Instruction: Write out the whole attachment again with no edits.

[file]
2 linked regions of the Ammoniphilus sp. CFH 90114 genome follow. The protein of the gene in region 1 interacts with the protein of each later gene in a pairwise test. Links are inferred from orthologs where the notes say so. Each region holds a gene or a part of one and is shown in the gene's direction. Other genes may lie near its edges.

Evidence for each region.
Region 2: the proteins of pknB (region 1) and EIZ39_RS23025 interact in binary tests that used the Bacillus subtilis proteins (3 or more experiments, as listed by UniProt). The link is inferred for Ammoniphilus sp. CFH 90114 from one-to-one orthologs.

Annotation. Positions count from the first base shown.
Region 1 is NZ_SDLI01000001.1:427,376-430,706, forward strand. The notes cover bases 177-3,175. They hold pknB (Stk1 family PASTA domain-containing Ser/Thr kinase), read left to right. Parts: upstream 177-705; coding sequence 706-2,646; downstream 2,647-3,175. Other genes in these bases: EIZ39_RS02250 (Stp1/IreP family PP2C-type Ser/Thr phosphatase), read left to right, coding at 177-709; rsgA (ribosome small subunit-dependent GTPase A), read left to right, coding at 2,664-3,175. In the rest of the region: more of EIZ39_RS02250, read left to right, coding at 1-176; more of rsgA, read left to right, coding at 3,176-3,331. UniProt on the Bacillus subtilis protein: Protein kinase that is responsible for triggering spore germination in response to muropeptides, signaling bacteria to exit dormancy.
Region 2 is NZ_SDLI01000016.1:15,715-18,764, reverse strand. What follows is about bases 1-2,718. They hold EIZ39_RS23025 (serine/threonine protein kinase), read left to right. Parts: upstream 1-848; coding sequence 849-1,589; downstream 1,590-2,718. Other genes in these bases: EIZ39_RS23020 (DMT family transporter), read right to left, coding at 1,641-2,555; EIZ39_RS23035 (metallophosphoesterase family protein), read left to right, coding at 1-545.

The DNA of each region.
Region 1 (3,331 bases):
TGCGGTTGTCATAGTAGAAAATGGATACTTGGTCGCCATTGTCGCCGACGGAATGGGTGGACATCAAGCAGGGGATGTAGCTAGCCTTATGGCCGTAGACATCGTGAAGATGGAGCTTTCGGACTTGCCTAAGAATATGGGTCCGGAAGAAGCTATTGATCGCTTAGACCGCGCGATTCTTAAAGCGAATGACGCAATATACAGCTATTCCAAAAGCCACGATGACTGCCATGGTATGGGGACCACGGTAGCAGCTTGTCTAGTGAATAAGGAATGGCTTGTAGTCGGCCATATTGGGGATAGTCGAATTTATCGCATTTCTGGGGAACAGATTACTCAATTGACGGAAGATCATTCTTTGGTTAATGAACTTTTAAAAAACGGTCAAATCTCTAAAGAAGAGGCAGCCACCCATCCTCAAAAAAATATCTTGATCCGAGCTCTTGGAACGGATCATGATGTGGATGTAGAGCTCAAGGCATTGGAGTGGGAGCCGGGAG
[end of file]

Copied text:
2 linked regions of the Ammoniphilus sp. CFH 90114 genome follow. The protein of the gene in region 1 interacts with the protein of each later gene in a pairwise test. Links are inferred from orthologs where the notes say so. Each region holds a gene or a part of one and is shown in the gene's direction. Other genes may lie near its edges.

Evidence for each region.
Region 2: the proteins of pknB (region 1) and EIZ39_RS23025 interact in binary tests that used the Bacillus subtilis proteins (3 or more experiments, as listed by UniProt). The link is inferred for Ammoniphilus sp. CFH 90114 from one-to-one orthologs.

Annotation. Positions count from the first base shown.
Region 1 is NZ_SDLI01000001.1:427,376-430,706, forward strand. The notes cover bases 177-3,175. They hold pknB (Stk1 family PASTA domain-containing Ser/Thr kinase), read left to right. Parts: upstream 177-705; coding sequence 706-2,646; downstream 2,647-3,175. Other genes in these bases: EIZ39_RS02250 (Stp1/IreP family PP2C-type Ser/Thr phosphatase), read left to right, coding at 177-709; rsgA (ribosome small subunit-dependent GTPase A), read left to right, coding at 2,664-3,175. In the rest of the region: more of EIZ39_RS02250, read left to right, coding at 1-176; more of rsgA, read left to right, coding at 3,176-3,331. UniProt on the Bacillus subtilis protein: Protein kinase that is responsible for triggering spore germination in response to muropeptides, signaling bacteria to exit dormancy.
Region 2 is NZ_SDLI01000016.1:15,715-18,764, reverse strand. What follows is about bases 1-2,718. They hold EIZ39_RS23025 (serine/threonine protein kinase), read left to right. Parts: upstream 1-848; coding sequence 849-1,589; downstream 1,590-2,718. Other genes in these bases: EIZ39_RS23020 (DMT family transporter), read right to left, coding at 1,641-2,555; EIZ39_RS23035 (metallophosphoesterase family protein), read left to right, coding at 1-545.

The DNA of each region.
Region 1 (3,331 bases):
TGCGGTTGTCATAGTAGAAAATGGATACTTGGTCGCCATTGTCGCCGACGGAATGGGTGGACATCAAGCAGGGGATGTAGCTAGCCTTATGGCCGTAGACATCGTGAAGATGGAGCTTTCGGACTTGCCTAAGAATATGGGTCCGGAAGAAGCTATTGATCGCTTAGACCGCGCGATTCTTAAAGCGAATGACGCAATATACAGCTATTCCAAAAGCCACGATGACTGCCATGGTATGGGGACCACGGTAGCAGCTTGTCTAGTGAATAAGGAATGGCTTGTAGTCGGCCATATTGGGGATAGTCGAATTTATCGCATTTCTGGGGAACAGATTACTCAATTGACGGAAGATCATTCTTTGGTTAATGAACTTTTAAAAAACGGTCAAATCTCTAAAGAAGAGGCAGCCACCCATCCTCAAAAAAATATCTTGATCCGAGCTCTTGGAACGGATCATGATGTGGATGTAGAGCTCAAGGCATTGGAGTGGGAGCCGGGAG